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Grade 8 Up—Beautiful Catherine Howard, 15, has attracted the attention of aging King Henry Tudor, who is becoming increasingly desperate for a son. His only son, Edward, is a sickly youngster, and Henry is worried about the succession. He has already rid himself of three wives and, now, he finds a way to dispense with his fourth wife, Anne of Cleves, so he can marry Catherine. Catherine has been thrust before him by her powerful Howard relatives, and she knows that her role is to keep the king happy, but she has grown up in the morally lax household of her grandmother, the dowager Duchess of Norfolk, and she has secrets in her past that, if revealed, will ruin her. Told in Catherine's voice, the story gains real immediacy as she glories in the excitement and glamour of the court, but soon realizes that she is in great danger. Her love for young Thomas Culpepper overcomes her common sense, and their affair seals her doom. Period activities such as a bear-baiting contest are skillfully woven into the plot. The dowager Duchess and her accomplice, Lady Jane Rochford, are deliciously amoral in their relentless political scheming. One particularly effective scene has Catherine shocked at seeing a portrait of the youthful Henry and realizing how much he has deteriorated. While numerous sexual encounters are part of the political reality, they are subtly handled. A real treat for lovers of historical fiction.—Quinby Frank, Green Acres School, Rockville, MD
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Though well aware of her cousin Anne Boleyn’s fate only four years earlier, 15-year-old Catherine Howard acquiesces with her ambitious, conniving relatives’ plans and marries King Henry VIII. He calls her “my rose without a thorn,” but she is well aware of the thorny secrets she conceals: no virgin when she and the king married, she later begins a sexual liaison at court, partly in a desperate effort to produce an heir. Soon, Catherine begins a downward spiral toward madness and despair. An author’s note separates historical fact from conjecture in this account of Catherine’s short years as Henry’s “rose.” Libby offers a convincing, sympathetic portrayal of a young woman who relinquishes her hopes of marrying for love and finds herself doomed by her choices and deceptions. Hardly an active heroine, Catherine falls into a trap early on and, in the end, has little left but her dignity. This one’s for historical-fiction fans who will appreciate this character study of Henry’s fifth wife. Grades 8-11. --Carolyn PhelanSee all Editorial Reviews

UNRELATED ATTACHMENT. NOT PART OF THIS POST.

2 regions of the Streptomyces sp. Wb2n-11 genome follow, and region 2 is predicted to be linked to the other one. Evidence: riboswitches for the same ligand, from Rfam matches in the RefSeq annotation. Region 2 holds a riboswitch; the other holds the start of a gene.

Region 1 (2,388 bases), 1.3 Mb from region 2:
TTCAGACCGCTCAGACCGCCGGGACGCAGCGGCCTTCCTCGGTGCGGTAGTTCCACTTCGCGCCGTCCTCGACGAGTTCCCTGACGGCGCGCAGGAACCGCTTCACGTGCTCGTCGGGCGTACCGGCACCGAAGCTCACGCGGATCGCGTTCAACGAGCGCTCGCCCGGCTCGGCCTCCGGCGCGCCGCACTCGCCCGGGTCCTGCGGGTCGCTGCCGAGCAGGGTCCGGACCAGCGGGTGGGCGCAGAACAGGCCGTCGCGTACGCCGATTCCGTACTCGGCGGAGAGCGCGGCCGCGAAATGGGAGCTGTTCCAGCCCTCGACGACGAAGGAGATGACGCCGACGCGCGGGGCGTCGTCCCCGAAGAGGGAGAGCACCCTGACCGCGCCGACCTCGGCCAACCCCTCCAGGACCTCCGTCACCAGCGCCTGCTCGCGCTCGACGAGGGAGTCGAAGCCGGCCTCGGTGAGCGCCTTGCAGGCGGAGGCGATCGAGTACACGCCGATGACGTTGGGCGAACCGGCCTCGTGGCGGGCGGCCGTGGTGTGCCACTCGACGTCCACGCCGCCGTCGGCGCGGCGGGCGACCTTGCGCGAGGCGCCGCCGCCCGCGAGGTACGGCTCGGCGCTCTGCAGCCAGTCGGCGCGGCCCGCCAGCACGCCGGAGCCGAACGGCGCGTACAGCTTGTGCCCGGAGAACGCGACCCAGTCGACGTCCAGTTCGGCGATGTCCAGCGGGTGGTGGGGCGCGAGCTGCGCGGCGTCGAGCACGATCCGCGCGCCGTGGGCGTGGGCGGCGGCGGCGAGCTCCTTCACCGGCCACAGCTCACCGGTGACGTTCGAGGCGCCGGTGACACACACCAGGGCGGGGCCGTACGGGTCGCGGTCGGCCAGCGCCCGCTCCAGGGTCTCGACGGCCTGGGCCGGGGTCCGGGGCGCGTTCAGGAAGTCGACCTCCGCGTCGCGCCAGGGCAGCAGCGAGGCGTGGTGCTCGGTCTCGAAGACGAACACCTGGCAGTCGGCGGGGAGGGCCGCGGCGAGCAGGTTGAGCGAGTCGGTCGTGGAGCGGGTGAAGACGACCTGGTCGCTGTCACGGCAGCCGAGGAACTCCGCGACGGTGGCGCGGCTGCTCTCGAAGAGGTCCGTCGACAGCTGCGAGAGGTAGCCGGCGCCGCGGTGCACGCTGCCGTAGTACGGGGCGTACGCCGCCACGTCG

Good introduction to the history of the period for young readers, and a very good explanation of the isolation and manipulation of people in power by various factions.Published 10 months ago by Wanda Spitzer
Very good book, I liked reading a book from the POV of Catherine Howard since she was sort of frowned upon in history. I would definitely recommend this book to buyers! Read morePublished 19 months ago by Kate
I couldn't put this book down!!! So sad..She was basically thrust into the kings arms so that her family could be looked on with favor. She was so young and him very old. Read morePublished 20 months ago by callie
This book kept me reading to find out what would happen next. I was surprised to find myself crying at the end.Published on August 28, 2013 by L. Fisette
If you are familiar with Tudor History, you know who Katherine Howard is. Not many books seem to cover her life before she met Henry, but this one does, and for that I am thankful. Read morePublished on June 4, 2013 by Mena P.
Catherine never asked to be Queen, but greatness was thrust upon her by the Howard family. At first Catherine thought it might not be so bad and it wouldn't have been if she could... Read morePublished on July 2, 2012 by Brittany Moore
Perhaps my three stars are a bit unjust, but I couldn't really get into the book. The reason for that is that I already knew Cathrine Howard's story very well from reading Phillipa... Read morePublished on March 5, 2011 by BP
Recently I've been reading a lot of historical fiction, and it's hard to tell which are going to be good, and which are the duds.
Happily, this one turned out well. Read more